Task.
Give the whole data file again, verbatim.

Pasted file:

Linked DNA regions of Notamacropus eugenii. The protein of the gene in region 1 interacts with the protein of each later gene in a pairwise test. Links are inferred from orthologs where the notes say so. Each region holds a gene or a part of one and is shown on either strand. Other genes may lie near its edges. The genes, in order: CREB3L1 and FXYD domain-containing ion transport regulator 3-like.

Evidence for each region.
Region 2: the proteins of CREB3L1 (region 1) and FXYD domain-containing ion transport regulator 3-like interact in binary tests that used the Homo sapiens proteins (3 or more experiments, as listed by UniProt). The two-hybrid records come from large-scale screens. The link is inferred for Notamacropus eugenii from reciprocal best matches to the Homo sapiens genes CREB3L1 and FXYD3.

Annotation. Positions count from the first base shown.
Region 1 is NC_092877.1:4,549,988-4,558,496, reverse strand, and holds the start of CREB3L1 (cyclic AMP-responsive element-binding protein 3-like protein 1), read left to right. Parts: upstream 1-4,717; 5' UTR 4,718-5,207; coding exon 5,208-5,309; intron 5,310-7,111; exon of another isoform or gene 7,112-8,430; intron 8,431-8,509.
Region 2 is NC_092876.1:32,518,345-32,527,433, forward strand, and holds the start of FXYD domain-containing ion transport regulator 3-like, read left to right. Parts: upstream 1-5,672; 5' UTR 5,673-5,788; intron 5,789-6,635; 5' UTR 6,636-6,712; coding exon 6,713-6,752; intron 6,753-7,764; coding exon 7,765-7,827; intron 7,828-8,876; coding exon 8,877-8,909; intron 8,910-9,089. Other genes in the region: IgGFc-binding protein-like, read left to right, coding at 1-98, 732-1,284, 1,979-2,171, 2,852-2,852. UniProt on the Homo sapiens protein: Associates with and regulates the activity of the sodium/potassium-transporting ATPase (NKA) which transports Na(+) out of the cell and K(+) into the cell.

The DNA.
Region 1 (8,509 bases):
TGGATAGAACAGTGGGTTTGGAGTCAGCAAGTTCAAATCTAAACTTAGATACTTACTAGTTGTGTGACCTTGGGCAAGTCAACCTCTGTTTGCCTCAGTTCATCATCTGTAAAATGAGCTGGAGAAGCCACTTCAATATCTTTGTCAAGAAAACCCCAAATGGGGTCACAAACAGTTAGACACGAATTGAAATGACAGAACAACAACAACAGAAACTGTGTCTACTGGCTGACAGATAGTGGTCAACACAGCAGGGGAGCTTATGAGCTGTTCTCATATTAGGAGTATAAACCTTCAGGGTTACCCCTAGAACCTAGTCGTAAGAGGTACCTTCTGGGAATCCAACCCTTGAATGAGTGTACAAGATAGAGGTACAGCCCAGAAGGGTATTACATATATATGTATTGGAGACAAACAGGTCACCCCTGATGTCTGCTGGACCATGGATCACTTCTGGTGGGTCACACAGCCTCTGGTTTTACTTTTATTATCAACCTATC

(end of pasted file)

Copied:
Linked DNA regions of Notamacropus eugenii. The protein of the gene in region 1 interacts with the protein of each later gene in a pairwise test. Links are inferred from orthologs where the notes say so. Each region holds a gene or a part of one and is shown on either strand. Other genes may lie near its edges. The genes, in order: CREB3L1 and FXYD domain-containing ion transport regulator 3-like.

Evidence for each region.
Region 2: the proteins of CREB3L1 (region 1) and FXYD domain-containing ion transport regulator 3-like interact in binary tests that used the Homo sapiens proteins (3 or more experiments, as listed by UniProt). The two-hybrid records come from large-scale screens. The link is inferred for Notamacropus eugenii from reciprocal best matches to the Homo sapiens genes CREB3L1 and FXYD3.

Annotation. Positions count from the first base shown.
Region 1 is NC_092877.1:4,549,988-4,558,496, reverse strand, and holds the start of CREB3L1 (cyclic AMP-responsive element-binding protein 3-like protein 1), read left to right. Parts: upstream 1-4,717; 5' UTR 4,718-5,207; coding exon 5,208-5,309; intron 5,310-7,111; exon of another isoform or gene 7,112-8,430; intron 8,431-8,509.
Region 2 is NC_092876.1:32,518,345-32,527,433, forward strand, and holds the start of FXYD domain-containing ion transport regulator 3-like, read left to right. Parts: upstream 1-5,672; 5' UTR 5,673-5,788; intron 5,789-6,635; 5' UTR 6,636-6,712; coding exon 6,713-6,752; intron 6,753-7,764; coding exon 7,765-7,827; intron 7,828-8,876; coding exon 8,877-8,909; intron 8,910-9,089. Other genes in the region: IgGFc-binding protein-like, read left to right, coding at 1-98, 732-1,284, 1,979-2,171, 2,852-2,852. UniProt on the Homo sapiens protein: Associates with and regulates the activity of the sodium/potassium-transporting ATPase (NKA) which transports Na(+) out of the cell and K(+) into the cell.

The DNA.
Region 1 (8,509 bases):
TGGATAGAACAGTGGGTTTGGAGTCAGCAAGTTCAAATCTAAACTTAGATACTTACTAGTTGTGTGACCTTGGGCAAGTCAACCTCTGTTTGCCTCAGTTCATCATCTGTAAAATGAGCTGGAGAAGCCACTTCAATATCTTTGTCAAGAAAACCCCAAATGGGGTCACAAACAGTTAGACACGAATTGAAATGACAGAACAACAACAACAGAAACTGTGTCTACTGGCTGACAGATAGTGGTCAACACAGCAGGGGAGCTTATGAGCTGTTCTCATATTAGGAGTATAAACCTTCAGGGTTACCCCTAGAACCTAGTCGTAAGAGGTACCTTCTGGGAATCCAACCCTTGAATGAGTGTACAAGATAGAGGTACAGCCCAGAAGGGTATTACATATATATGTATTGGAGACAAACAGGTCACCCCTGATGTCTGCTGGACCATGGATCACTTCTGGTGGGTCACACAGCCTCTGGTTTTACTTTTATTATCAACCTATC